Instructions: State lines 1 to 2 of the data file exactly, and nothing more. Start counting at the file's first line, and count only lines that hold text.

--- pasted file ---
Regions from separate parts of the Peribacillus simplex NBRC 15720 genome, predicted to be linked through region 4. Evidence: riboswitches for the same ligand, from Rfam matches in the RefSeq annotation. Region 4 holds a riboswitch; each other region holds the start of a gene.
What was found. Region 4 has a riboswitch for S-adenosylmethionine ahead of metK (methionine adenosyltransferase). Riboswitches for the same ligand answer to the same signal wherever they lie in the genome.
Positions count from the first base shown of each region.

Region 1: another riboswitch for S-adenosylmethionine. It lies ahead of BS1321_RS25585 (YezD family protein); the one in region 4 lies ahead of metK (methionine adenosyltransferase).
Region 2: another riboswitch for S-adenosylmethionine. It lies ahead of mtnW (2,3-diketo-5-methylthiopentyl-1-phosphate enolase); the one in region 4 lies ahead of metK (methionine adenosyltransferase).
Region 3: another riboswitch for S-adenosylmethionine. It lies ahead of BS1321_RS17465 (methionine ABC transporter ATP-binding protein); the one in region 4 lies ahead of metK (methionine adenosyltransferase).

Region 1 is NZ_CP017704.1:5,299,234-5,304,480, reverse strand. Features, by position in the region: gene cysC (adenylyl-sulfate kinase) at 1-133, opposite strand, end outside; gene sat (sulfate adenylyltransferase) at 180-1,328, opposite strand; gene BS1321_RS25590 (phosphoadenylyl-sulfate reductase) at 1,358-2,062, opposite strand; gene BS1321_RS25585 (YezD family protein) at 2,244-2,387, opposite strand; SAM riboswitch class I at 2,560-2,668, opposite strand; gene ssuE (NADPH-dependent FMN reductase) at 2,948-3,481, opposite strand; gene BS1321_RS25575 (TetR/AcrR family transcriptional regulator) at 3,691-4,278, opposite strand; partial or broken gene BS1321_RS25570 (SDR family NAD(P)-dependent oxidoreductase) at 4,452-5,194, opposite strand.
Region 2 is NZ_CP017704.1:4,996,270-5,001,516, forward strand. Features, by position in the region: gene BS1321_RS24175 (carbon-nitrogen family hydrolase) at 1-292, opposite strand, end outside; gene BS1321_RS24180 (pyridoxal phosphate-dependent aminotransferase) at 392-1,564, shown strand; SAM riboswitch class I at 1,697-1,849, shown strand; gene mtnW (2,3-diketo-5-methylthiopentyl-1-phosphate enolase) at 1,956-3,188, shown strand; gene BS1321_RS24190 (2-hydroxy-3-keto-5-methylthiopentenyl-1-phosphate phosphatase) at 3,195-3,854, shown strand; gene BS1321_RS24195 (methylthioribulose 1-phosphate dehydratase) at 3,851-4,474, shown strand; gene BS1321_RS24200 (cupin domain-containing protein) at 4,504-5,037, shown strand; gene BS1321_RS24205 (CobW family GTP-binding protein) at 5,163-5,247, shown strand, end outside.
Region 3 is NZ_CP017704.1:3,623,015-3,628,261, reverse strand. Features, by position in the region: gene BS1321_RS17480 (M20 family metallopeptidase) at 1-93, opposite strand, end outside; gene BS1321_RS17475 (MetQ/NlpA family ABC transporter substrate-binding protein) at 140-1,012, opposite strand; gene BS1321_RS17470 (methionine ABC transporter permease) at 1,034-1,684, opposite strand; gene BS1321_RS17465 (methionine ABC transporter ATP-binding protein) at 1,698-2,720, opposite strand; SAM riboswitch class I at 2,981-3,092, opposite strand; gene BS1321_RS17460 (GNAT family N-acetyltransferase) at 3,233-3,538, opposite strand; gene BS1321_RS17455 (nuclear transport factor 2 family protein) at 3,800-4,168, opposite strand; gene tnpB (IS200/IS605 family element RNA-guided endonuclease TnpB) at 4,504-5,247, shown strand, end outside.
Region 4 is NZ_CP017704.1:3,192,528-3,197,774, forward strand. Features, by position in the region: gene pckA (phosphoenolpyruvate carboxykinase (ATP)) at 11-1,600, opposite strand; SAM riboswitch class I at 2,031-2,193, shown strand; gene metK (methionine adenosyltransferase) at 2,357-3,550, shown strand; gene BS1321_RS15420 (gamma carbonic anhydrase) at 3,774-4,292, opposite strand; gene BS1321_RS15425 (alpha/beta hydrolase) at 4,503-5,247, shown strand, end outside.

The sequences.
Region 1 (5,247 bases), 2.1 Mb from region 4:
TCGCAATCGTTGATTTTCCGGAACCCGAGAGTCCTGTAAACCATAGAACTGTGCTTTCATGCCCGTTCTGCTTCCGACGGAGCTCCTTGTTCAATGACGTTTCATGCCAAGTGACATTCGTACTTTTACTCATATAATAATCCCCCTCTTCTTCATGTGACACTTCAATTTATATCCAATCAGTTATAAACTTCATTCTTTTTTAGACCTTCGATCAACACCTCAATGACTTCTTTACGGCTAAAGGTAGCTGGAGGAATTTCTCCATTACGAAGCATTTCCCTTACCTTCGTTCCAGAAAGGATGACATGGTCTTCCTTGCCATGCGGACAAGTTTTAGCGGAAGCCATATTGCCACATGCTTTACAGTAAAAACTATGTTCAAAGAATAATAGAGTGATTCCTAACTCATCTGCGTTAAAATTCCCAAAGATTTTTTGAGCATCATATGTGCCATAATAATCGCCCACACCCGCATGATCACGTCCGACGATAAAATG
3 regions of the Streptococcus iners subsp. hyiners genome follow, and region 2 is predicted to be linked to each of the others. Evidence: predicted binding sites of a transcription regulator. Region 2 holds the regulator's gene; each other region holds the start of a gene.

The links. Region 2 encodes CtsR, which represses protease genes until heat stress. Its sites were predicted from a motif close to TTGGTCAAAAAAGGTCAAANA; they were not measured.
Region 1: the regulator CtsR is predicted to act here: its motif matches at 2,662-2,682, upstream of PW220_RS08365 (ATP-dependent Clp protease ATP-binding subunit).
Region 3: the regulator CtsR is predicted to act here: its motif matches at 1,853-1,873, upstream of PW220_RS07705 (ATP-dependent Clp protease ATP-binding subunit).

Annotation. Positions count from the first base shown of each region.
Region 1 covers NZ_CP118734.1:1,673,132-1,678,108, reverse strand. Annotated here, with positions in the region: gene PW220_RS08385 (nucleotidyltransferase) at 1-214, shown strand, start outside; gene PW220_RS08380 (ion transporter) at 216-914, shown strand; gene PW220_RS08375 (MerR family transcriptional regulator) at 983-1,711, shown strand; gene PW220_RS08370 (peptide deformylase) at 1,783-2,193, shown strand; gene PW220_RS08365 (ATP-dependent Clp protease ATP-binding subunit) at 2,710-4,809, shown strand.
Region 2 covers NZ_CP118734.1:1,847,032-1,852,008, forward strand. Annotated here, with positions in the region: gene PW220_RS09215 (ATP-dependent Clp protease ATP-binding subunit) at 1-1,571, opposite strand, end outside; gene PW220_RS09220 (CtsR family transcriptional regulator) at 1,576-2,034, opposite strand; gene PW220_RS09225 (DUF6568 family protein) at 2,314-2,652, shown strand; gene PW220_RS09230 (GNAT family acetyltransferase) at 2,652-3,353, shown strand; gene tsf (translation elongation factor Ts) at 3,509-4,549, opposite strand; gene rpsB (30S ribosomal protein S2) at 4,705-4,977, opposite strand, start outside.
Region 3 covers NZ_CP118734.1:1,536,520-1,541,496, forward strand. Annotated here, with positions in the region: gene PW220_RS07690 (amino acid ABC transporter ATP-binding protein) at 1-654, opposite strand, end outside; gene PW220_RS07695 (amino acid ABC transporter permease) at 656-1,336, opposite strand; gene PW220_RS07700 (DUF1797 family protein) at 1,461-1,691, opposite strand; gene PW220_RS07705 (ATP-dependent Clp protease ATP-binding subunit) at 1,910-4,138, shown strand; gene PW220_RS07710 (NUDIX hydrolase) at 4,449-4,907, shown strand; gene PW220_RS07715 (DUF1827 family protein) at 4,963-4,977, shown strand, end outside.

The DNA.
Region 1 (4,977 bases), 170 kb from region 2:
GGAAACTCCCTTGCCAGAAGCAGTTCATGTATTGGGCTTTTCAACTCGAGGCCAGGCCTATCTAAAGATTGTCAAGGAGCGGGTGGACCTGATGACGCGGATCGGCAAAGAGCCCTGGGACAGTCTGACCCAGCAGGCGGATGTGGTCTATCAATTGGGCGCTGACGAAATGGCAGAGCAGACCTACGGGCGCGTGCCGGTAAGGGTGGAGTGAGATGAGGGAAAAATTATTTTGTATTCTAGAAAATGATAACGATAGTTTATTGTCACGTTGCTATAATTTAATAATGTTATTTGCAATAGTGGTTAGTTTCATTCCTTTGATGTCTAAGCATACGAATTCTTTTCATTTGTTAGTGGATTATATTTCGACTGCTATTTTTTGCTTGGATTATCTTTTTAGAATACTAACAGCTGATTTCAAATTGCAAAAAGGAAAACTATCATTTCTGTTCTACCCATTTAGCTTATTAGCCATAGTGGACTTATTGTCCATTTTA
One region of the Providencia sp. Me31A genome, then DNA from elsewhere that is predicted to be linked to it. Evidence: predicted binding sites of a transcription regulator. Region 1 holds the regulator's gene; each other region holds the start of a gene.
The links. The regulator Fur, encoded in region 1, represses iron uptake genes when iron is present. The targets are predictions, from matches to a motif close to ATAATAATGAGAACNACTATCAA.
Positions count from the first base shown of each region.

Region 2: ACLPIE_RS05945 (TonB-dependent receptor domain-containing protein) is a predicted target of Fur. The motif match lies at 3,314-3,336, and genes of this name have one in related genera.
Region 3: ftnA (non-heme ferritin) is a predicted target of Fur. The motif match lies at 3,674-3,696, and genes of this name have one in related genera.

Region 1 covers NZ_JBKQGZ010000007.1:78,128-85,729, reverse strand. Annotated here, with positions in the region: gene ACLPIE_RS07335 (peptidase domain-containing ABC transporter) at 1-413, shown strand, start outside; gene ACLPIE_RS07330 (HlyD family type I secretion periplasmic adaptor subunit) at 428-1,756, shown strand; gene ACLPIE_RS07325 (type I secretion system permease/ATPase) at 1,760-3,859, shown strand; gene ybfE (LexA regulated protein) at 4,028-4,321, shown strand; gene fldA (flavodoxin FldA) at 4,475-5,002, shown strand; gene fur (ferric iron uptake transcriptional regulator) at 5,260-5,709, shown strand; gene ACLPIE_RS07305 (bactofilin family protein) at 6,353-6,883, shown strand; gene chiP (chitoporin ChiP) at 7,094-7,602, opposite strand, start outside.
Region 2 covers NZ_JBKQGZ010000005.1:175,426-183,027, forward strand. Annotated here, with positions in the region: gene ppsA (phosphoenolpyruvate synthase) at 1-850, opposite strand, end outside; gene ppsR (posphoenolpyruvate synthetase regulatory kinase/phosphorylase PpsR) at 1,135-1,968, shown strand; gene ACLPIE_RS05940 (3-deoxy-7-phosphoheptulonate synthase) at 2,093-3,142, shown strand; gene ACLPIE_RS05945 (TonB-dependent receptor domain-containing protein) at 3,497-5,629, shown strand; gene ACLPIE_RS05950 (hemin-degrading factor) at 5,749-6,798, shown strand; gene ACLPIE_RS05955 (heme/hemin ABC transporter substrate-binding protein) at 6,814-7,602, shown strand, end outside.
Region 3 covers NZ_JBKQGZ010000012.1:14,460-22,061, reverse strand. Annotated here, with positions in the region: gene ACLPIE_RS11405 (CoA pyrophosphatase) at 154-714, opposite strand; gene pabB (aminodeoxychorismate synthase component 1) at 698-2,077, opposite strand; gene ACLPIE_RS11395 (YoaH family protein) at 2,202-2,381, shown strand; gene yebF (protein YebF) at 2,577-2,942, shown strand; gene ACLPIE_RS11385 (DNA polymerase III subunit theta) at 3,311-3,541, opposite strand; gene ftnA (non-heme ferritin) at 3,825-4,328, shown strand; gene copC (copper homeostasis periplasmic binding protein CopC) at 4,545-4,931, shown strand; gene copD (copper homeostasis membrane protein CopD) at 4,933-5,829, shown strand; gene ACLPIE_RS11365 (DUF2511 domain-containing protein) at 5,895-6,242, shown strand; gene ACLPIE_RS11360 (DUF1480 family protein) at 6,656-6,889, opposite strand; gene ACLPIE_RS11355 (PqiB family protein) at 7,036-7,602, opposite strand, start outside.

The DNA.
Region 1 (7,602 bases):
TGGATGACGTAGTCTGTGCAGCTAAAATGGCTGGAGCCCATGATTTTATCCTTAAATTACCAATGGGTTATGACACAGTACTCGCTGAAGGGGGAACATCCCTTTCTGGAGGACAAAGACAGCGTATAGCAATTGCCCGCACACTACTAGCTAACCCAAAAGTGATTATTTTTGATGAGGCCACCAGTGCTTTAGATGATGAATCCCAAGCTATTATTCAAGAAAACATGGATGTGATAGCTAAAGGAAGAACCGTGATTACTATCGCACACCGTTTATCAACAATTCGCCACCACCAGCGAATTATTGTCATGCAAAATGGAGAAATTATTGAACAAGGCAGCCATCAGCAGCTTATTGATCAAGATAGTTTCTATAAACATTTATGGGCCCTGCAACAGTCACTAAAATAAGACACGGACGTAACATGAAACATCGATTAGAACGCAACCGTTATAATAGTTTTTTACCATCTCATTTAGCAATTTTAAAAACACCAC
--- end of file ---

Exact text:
Regions from separate parts of the Peribacillus simplex NBRC 15720 genome, predicted to be linked through region 4. Evidence: riboswitches for the same ligand, from Rfam matches in the RefSeq annotation. Region 4 holds a riboswitch; each other region holds the start of a gene.
What was found. Region 4 has a riboswitch for S-adenosylmethionine ahead of metK (methionine adenosyltransferase). Riboswitches for the same ligand answer to the same signal wherever they lie in the genome.